Cloud Control

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Cloud Control


Only recently did Kelshaw opt back into the band, a stint on the sidelines owed of course to the arrival of his baby daughter. The transition from his new-found parenthood back into the life of a touring musician has proven interesting. “It’s a bit weird, yeah. I think whenever you kind of go from parent world to band world, or vice versa, it takes you a few days to kind of get your head around it,” Kelshaw admits. “I think life with the band is a pretty known quantity but life as a father is a pretty unknown quantity… it’s pretty easy to go straight on the road because you know what to expect. But you don’t have that luxury being a dad.”

“I think it does [change you]. It changes your priorities a little bit. You’ve got somebody else to think about, somebody you’re directly responsible for. It’s a huge thing and an amazing thing and it’s not a burden at all. It’s a privilege to have that responsibility,” he muses. “I think it changes you but you change out of necessity as well because you’ve just got to be able to kind of cope with this little life who needs you to sort it out. We’re still only four and a half months in so there’s still a long way to go!”

Though Kelshaw did take some time out from touring, his band mates saw fit to involve him wherever possible, securing one of the most memorable moments of this year’s Splendour In The Grass in the process. Mid-set, impassioned tribal cries would usurp a rendition of Gold Canary, The Circle Of Life – lifted straight from Disney’s The Lion King – taking precedent. Festival screens would display an infamous still image of Rafiki holding the newborn Simba aloft and, soon enough, footage of Jeremy and his daughter would be superimposed over the image. “We all knew that I wasn’t going to be there and understanding of why I wasn’t going to be there but at the same time, disappointed that we couldn’t find a way that it would work. Then Ulrich was like, ‘we totally need to make a video!’ So it was his idea and it was awesome! It was really great that we could make a statement as to why I wasn’t there. I think we did it perfectly.”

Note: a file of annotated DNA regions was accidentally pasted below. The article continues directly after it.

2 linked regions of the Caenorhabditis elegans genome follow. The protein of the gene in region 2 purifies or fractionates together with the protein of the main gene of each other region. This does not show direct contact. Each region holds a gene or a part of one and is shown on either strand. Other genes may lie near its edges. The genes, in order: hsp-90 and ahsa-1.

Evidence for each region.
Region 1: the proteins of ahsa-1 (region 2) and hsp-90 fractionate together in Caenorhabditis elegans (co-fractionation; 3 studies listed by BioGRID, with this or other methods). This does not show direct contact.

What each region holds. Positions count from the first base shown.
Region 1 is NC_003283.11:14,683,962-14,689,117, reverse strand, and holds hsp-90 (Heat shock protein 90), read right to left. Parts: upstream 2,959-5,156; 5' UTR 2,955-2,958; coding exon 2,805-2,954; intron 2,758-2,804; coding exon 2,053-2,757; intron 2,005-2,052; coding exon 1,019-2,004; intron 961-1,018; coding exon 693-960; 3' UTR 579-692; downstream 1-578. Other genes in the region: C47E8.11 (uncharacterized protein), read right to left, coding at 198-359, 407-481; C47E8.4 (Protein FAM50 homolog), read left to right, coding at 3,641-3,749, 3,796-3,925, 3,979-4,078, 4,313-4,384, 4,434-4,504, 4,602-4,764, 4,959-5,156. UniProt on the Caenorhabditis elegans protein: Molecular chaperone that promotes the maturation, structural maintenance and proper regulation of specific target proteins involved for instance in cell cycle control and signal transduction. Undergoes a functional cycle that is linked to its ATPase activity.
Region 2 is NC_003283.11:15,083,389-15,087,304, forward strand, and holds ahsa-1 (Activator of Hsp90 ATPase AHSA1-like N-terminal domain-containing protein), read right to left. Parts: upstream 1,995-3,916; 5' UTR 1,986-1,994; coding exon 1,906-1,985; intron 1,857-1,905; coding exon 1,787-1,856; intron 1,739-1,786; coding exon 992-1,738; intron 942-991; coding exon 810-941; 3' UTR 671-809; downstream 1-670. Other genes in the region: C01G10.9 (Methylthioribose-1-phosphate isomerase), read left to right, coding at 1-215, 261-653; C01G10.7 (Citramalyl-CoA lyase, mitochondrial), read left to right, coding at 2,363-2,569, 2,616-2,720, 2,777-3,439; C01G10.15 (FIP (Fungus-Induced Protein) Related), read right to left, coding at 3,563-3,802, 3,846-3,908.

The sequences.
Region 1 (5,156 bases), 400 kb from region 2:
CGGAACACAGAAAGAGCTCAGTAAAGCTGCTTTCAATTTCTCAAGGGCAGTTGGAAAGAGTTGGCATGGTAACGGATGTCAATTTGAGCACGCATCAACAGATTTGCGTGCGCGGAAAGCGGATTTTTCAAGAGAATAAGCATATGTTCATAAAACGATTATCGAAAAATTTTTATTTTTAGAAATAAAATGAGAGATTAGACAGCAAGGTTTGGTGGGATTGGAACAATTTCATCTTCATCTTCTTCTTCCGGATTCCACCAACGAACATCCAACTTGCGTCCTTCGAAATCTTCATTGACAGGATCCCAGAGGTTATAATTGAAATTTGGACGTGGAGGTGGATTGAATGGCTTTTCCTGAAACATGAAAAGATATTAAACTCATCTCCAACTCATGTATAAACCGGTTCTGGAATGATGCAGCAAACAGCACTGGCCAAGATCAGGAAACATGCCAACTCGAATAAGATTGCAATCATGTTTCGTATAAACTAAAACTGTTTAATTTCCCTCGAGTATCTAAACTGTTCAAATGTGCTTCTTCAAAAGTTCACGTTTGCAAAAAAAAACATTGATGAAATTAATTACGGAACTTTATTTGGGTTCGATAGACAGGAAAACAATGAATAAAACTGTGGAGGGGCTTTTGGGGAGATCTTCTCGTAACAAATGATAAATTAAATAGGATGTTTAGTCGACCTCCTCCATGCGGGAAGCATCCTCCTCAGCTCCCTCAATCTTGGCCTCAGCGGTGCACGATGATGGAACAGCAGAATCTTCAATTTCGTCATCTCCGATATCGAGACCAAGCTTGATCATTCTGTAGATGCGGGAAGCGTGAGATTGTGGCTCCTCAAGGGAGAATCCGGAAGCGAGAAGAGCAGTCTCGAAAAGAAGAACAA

Amazingly, in the same set, an enthusiastic flash-mob would form upon the banks of the amphitheatre. The impromptu parade became an unforgettable spectacle, hundreds of the festival’s fun-loving patrons swept up in a true show of festival euphoria. Kelshaw made sure he caught up to speed with the outburst. “Watching on YouTube some of the replays and videos of all the people running up and down the hill… you can’t plan that kind of thing. It’s awesome to see people running literally and metaphorically with an idea and everyone getting behind it. I’ve never seen that before and I don’t know if I’ll see that again. It’s great to have something unique like that happen.”

Nowadays, Kelshaw is back on the road with Cloud Control, hoping to witness such spectacles and reclaim the magic of live performance. As you would expect, touring plays an enormous part in driving not only Kelshaw but the band as a whole. “I definitely think we’re a band that wants to play live music for as long as we can,” Kelshaw affirms. “We’re going to play to anybody who wants to hear us play. We’ve been lucky enough to put an album out here at home to an audience that wants to hear it. We have played lots of shows and we love playing lots of shows. We’re now at the point where we’re like, ‘let’s make sure we don’t play too much!’, which is an enviable position to be in. I’d rather have that problem than be underground!”

Though support from abroad continues to amass for Bliss Release (the band recently signing with US label Turnout Records) Cloud Control have begun working their way through ideas for their next project: a sophomore LP. “We’ve started working on new stuff. I think we’ve already moved from our EP to the Death Cloud EP to Bliss Release and showed some movement and with the stuff we’ve coming up with now, it’s all kind of moved again,” explains Kelshaw. “It’s hard to say what kind of road we’re going to go down because we’re really only two to three songs down that road. But none of us want to stay still or rehash old material or anything like that. We want to come into it with fresh ideas, a fresh approach.”

According to Kelshaw, either way, creative integrity is paramount. “You’ve got to please yourself first because you’ve got to sell it. You can’t make music that you don’t have your heart in because that translates through your performances. You’ve got to love it first… otherwise it’s not convincing for you or anyone else.”